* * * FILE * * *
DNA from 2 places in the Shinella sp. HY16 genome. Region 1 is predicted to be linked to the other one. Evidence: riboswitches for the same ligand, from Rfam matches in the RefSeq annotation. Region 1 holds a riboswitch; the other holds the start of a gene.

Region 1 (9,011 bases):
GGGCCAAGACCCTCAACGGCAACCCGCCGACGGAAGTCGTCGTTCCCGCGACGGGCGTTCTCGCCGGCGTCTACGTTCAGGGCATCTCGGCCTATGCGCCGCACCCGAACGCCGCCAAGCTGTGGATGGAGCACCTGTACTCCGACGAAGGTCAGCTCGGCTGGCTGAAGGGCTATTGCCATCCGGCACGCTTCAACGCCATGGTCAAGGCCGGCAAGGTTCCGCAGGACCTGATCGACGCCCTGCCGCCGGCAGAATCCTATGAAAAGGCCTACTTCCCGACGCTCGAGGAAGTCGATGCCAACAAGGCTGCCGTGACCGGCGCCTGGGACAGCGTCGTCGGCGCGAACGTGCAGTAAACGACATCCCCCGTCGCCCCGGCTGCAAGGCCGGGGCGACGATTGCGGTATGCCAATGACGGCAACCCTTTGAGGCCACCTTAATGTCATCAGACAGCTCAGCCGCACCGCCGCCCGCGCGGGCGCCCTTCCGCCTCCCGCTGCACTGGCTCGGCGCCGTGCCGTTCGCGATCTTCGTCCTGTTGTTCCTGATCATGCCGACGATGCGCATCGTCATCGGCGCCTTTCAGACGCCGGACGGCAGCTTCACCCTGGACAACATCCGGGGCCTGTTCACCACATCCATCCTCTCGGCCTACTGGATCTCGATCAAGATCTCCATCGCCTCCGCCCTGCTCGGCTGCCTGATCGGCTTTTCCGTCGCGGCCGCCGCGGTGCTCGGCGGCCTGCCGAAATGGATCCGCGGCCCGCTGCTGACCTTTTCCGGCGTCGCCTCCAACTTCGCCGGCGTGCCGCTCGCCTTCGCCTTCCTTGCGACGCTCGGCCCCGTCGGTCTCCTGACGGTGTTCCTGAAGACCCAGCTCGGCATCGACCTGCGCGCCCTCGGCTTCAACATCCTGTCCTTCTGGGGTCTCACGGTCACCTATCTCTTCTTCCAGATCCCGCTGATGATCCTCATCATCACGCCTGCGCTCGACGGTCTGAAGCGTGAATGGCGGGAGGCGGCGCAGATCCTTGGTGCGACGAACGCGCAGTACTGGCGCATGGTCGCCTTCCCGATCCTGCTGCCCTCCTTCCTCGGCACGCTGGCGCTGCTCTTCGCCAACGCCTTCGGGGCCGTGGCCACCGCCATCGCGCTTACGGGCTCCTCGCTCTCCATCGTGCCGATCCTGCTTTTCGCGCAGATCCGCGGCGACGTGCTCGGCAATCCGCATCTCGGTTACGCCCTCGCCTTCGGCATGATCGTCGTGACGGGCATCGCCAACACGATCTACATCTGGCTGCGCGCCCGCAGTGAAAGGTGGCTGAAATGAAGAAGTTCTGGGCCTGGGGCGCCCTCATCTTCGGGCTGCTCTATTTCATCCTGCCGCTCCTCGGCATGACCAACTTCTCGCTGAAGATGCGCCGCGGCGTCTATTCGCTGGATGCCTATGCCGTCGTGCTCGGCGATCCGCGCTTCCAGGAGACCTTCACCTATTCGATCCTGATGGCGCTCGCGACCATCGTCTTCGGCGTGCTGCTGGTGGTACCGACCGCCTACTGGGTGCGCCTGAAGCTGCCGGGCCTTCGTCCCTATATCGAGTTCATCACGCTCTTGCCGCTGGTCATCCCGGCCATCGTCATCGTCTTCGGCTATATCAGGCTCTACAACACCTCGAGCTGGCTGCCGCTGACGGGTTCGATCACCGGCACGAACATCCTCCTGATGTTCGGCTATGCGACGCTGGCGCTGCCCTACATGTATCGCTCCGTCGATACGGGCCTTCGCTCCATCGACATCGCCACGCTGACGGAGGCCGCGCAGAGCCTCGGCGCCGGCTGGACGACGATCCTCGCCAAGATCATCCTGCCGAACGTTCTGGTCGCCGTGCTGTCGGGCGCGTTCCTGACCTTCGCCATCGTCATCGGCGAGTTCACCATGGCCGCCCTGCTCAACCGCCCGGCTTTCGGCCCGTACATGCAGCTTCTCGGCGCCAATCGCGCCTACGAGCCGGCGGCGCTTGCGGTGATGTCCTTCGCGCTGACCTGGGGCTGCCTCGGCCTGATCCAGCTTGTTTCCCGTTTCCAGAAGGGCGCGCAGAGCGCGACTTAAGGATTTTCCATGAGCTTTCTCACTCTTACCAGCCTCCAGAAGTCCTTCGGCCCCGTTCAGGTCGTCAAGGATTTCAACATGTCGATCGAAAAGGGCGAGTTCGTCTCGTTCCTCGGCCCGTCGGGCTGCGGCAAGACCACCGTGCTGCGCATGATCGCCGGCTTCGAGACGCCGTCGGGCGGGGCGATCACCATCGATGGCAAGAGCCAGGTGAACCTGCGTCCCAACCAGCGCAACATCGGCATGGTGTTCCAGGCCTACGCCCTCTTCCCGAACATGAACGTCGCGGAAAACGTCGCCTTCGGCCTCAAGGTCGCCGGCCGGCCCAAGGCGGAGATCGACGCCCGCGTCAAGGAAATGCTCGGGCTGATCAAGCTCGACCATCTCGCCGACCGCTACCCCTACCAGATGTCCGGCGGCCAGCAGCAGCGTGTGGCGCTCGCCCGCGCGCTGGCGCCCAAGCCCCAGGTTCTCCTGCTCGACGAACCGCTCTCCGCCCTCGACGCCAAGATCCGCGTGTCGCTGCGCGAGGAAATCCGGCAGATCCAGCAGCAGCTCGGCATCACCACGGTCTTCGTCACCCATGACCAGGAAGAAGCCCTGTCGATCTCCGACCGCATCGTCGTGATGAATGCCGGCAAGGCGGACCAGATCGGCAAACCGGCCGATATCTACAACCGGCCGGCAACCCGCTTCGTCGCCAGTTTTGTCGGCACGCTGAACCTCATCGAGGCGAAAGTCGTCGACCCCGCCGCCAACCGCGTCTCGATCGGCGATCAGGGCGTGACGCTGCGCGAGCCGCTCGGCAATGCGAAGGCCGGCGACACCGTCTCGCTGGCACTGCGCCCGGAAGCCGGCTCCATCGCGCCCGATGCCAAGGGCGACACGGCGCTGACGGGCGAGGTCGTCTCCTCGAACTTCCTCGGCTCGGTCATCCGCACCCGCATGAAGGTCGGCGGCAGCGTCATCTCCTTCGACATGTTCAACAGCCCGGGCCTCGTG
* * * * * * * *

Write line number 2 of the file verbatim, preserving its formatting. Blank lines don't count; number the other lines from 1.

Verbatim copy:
Region 1 (9,011 bases):